Women's Justice

Second annual “Power to the People” discusses the intersection of race, incarceration

A group of people sit behind a table on a panel in front of a classroom of students

St. Edward’s University’s Black Student Alliance held its second annual “Power to the People” event, with this year’s focus on the intersection of race and incarceration. The main topic was “Justice for Us” and revolved around a panel of experts on the incarceration system.

Read the rest of this article from Hilltop Views.

Course Corrections: The Return of Prison Education

Screengrab of Observer headline, "Federal grants are rebooting higher education behind bars, but the benefits aren't evenly distributed to all of the incarcerated. by Michelle Pitcher

On a lower level of the Wynne Unit, a state prison in Huntsville, about 20 men in white jumpsuits and matching white sneakers sit around the perimeter of a room. Their attention is focused on Paul Allen, who stands in front of them. He’s a familiar face in the unit of about 3,000 male prisoners: He’s been teaching there for years. Today, he’s leading the men through their capstone business course, for many the final step on the path to getting their associate of applied science degrees in business.

The number of women in U.S. prisons is skyrocketing, but little data exists about their experiences.

Mother hugging child with hashmarks, article title

Academia has an obligation to highlight the voices and experiences of cis and trans women—especially Black women, Indigenous women, and women of color. But as research around mass incarceration shifts to acknowledge the gendered and racialized realities of incarceration, I've seen my fellow academics continually ignore the ways in which women—especially Black, Indigenous, and women of color—are affected by the carceral system.

Read the rest of this story from Scalawag Magazine.

Women have long borne the brunt of over-policing. Now, they're the fastest-growing incarcerated population in Texas.

Cynthia speaking into a microphone, text with article title

In Texas, women's incarceration rates have increased dramatically over the past few decades—over 1000 percent since 1980. Within that group, Black single women are the persons with categorically the highest likelihood of ending up incarcerated. Still, conversations about the harms incarceration causes have historically and largely been centered around men.

Failed Architecture Podcast: Stop Building Prisons

Webpage screenshot with Failed Architecture name and logo and episode title Stop Building Prisons w/ Sashi James, Maggie Luna, Avalon Betts-Gaston

For Breezeblock #30, editor christin hu chats with community organizers Maggie Luna, Avalon Betts-Gaston, and Sashi James about their recent action at HDR (Henningson, Durham, Richardson), one of the largest architecture firms in the world, who are responsible for designing hundreds of prisons. Together, they discuss the reasons why architects should refuse to take part in the building of prisons and what they can do instead.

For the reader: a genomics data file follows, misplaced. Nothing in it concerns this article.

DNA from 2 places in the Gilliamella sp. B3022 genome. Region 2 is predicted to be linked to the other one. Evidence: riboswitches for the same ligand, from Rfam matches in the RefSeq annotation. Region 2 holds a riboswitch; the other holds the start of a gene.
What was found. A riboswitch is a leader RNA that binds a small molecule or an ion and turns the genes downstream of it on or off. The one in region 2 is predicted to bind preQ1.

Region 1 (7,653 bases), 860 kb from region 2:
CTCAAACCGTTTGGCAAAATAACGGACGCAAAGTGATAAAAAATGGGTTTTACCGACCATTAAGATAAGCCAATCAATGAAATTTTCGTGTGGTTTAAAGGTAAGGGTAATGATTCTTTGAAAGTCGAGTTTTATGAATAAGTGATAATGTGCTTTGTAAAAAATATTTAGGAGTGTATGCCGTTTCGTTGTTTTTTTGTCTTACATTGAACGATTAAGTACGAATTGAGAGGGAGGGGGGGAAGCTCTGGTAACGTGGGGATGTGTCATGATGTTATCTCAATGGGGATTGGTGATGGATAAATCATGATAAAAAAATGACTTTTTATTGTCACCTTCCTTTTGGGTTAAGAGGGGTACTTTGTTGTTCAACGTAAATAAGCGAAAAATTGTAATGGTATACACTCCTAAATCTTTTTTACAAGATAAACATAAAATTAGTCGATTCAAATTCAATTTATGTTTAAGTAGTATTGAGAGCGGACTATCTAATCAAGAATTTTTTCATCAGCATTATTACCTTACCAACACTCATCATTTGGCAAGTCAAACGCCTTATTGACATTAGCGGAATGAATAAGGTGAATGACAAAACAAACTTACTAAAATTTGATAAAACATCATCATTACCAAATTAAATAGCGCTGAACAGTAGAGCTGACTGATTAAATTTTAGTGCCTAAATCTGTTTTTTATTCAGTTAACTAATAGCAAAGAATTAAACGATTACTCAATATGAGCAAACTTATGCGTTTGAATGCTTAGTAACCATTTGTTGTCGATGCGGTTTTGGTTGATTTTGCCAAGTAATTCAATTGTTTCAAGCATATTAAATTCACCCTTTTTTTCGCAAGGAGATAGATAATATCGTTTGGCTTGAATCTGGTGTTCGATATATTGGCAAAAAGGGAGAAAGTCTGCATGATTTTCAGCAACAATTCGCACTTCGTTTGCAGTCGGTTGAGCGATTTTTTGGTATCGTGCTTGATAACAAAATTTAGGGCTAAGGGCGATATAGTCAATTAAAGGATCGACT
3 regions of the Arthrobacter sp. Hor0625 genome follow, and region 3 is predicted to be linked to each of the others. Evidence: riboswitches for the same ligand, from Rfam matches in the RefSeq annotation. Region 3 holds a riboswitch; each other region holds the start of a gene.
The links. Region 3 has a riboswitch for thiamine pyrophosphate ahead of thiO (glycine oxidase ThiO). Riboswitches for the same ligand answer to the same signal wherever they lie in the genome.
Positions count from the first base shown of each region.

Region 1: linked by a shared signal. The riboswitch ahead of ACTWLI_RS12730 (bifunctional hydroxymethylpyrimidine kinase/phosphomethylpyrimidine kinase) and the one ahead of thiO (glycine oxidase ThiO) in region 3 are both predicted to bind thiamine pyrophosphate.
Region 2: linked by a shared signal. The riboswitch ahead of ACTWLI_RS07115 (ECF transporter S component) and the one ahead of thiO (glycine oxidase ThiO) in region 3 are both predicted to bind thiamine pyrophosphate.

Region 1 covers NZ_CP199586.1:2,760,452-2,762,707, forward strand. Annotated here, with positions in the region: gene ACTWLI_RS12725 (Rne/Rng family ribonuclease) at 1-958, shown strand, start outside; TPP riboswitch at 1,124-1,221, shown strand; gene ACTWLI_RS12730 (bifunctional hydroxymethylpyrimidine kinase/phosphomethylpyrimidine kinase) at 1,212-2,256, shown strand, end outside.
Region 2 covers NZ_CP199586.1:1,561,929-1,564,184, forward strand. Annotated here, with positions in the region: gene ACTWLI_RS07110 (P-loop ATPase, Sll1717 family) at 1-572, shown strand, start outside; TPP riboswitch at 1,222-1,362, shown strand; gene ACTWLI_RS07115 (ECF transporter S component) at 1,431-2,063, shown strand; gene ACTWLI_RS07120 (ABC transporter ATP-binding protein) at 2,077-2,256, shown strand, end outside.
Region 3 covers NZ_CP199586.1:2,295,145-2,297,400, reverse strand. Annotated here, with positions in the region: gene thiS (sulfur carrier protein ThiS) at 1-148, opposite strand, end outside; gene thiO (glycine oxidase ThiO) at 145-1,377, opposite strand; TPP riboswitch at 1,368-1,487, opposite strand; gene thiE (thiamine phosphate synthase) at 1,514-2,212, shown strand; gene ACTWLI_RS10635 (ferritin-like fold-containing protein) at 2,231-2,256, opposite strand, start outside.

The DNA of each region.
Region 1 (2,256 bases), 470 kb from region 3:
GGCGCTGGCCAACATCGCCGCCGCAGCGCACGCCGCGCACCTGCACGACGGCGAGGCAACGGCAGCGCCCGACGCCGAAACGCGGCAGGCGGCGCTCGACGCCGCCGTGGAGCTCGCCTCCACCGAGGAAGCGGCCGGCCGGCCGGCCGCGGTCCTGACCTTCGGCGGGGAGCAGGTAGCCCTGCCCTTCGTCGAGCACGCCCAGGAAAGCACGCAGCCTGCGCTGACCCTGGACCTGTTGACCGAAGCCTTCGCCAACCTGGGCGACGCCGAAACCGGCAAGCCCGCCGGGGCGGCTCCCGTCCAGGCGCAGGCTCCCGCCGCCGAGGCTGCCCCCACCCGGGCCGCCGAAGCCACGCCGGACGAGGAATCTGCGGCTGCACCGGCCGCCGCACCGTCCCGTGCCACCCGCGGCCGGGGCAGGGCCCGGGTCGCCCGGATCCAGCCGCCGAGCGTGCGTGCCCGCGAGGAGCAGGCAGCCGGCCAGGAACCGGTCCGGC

Opinion: When Texans with a criminal past get a second chance, everyone wins

Prison cells

More than five million Texans have a public record of arrest or conviction, having served their time and paid back their debt to society. Still, our punishment often continues well past completing a sentence or period of state supervision. Texans with an old record face more than 1,000 barriers to re-entering society – from being ineligible for 90 of the 100 fastest-growing jobs to being barred from our children’s PTA or our homeowners’ association – shutting one in six Texans out of economic stability and community life.

Life after prison: Spectrum interview

Video screengrab of Maggie speaking to a reporter, with InFocus logo behind her

Life after prison can prove to be quite a challenge for formerly incarcerated people, especially when it comes to getting a job. But we’re following one Texas man that’s defying the odds and sharing his inspiring story with others. Then, we sit down with Maggie Luna from the Texas Center for Justice and Equity. She explains their mission and how they’re providing hope for those incarcerated.

Read the rest of this article from Spectrum News.

Formerly incarcerated Texans share stories at 'From Prison to Power' event

Maggie smiles in a video interview, FOX 7 logo and chyron reading Maggie Luna, Texas Center for Justice and Equity's Peer Policy Fellow

The event follows a series of community gatherings that have taken place in Texas cities, the most recent being in Dallas. Key organizer for the event and Texas Center for Justice and Equity's Peer Policy Fellow Maggie Luna has all the details.

Watch the interview from FOX 7 Austin.

In Texas prisons, men have access to significantly more higher education programs than women

In Texas prisons, men have access to significantly more higher education programs than women

Alexa Garza has been out of prison for three years, but she still remembers how confining it felt. “I was surrounded by walls,” said Garza, who was incarcerated for two decades starting when she was 19. “I found that reading was an escape for me. I was able to read and learn and grow, and I knew that education was the key for me.”

Read the rest of this article from 19th News.

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